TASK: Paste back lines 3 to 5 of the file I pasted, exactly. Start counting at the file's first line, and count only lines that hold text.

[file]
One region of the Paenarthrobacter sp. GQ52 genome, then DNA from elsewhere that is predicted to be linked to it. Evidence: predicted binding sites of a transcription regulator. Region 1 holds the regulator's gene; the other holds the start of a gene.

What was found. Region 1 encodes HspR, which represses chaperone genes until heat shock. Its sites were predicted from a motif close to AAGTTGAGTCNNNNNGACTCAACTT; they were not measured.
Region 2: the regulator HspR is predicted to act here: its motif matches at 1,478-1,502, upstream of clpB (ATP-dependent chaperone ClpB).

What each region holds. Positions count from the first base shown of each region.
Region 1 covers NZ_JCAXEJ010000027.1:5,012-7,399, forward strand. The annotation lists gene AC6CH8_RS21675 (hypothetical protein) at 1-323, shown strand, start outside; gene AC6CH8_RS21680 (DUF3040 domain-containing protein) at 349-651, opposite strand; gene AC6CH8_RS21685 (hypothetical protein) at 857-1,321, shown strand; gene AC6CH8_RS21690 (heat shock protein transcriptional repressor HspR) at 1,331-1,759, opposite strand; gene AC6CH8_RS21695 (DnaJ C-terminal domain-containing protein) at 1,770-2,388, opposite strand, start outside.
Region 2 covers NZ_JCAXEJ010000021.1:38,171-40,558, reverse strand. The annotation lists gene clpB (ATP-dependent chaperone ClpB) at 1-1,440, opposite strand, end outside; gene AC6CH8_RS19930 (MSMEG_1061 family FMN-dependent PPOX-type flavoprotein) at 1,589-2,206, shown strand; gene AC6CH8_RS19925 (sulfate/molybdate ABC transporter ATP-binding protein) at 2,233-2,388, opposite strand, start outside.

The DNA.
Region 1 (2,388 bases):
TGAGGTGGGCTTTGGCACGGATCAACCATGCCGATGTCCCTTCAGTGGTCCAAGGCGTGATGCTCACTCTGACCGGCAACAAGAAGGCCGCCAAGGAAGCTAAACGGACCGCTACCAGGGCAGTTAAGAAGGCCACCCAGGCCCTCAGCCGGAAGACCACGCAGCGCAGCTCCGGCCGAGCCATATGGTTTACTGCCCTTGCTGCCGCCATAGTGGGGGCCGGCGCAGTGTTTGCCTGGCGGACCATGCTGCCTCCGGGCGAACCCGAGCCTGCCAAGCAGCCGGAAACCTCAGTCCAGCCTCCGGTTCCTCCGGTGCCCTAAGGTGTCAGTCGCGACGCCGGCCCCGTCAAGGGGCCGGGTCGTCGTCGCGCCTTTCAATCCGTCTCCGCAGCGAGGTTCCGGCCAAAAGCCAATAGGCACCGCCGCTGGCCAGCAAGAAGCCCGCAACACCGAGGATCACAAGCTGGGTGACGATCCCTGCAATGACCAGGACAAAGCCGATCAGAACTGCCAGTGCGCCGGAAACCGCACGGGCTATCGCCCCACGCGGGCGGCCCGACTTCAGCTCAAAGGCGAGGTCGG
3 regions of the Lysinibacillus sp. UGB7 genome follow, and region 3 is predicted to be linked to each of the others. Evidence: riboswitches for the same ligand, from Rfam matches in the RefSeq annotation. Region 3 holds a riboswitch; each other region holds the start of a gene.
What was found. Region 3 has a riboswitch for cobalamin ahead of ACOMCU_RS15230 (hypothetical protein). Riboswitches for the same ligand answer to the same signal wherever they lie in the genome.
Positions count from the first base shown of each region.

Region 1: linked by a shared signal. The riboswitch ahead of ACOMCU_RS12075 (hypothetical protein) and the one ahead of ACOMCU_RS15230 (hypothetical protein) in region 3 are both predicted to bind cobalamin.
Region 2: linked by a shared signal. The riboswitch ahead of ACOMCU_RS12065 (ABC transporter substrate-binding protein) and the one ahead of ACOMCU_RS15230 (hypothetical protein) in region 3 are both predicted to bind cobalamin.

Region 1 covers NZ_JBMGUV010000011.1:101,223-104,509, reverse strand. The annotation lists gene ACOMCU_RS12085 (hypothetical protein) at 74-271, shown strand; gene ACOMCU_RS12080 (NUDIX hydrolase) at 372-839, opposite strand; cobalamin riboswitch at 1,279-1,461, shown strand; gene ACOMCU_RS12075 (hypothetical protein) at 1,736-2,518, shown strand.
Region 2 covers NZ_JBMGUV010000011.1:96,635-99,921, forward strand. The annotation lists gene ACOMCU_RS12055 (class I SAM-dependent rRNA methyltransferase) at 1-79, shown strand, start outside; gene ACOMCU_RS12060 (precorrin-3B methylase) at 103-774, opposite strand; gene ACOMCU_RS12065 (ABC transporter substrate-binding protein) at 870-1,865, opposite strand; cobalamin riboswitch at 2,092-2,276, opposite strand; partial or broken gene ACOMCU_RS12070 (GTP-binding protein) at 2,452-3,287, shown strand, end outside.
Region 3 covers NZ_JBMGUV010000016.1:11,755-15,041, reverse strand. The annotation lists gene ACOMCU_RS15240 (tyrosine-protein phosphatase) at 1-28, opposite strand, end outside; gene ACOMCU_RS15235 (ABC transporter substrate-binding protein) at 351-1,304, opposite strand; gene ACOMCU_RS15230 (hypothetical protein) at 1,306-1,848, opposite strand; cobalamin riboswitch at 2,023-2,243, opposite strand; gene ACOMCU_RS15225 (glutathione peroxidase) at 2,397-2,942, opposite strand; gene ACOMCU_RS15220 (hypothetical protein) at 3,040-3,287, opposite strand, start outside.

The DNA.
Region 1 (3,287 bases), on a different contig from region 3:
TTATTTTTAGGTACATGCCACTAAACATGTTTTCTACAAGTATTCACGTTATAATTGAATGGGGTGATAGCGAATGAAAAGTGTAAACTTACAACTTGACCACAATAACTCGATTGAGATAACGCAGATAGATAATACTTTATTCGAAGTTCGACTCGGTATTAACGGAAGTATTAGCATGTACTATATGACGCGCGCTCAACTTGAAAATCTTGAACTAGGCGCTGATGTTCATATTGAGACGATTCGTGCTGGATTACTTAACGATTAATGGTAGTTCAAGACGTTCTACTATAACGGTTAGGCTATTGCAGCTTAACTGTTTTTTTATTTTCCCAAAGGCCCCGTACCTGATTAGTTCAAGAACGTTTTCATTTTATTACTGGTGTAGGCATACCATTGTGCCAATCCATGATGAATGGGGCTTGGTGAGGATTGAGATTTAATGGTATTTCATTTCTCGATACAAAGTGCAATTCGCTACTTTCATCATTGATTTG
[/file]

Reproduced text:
Region 2: the regulator HspR is predicted to act here: its motif matches at 1,478-1,502, upstream of clpB (ATP-dependent chaperone ClpB).

What each region holds. Positions count from the first base shown of each region.
Region 1 covers NZ_JCAXEJ010000027.1:5,012-7,399, forward strand. The annotation lists gene AC6CH8_RS21675 (hypothetical protein) at 1-323, shown strand, start outside; gene AC6CH8_RS21680 (DUF3040 domain-containing protein) at 349-651, opposite strand; gene AC6CH8_RS21685 (hypothetical protein) at 857-1,321, shown strand; gene AC6CH8_RS21690 (heat shock protein transcriptional repressor HspR) at 1,331-1,759, opposite strand; gene AC6CH8_RS21695 (DnaJ C-terminal domain-containing protein) at 1,770-2,388, opposite strand, start outside.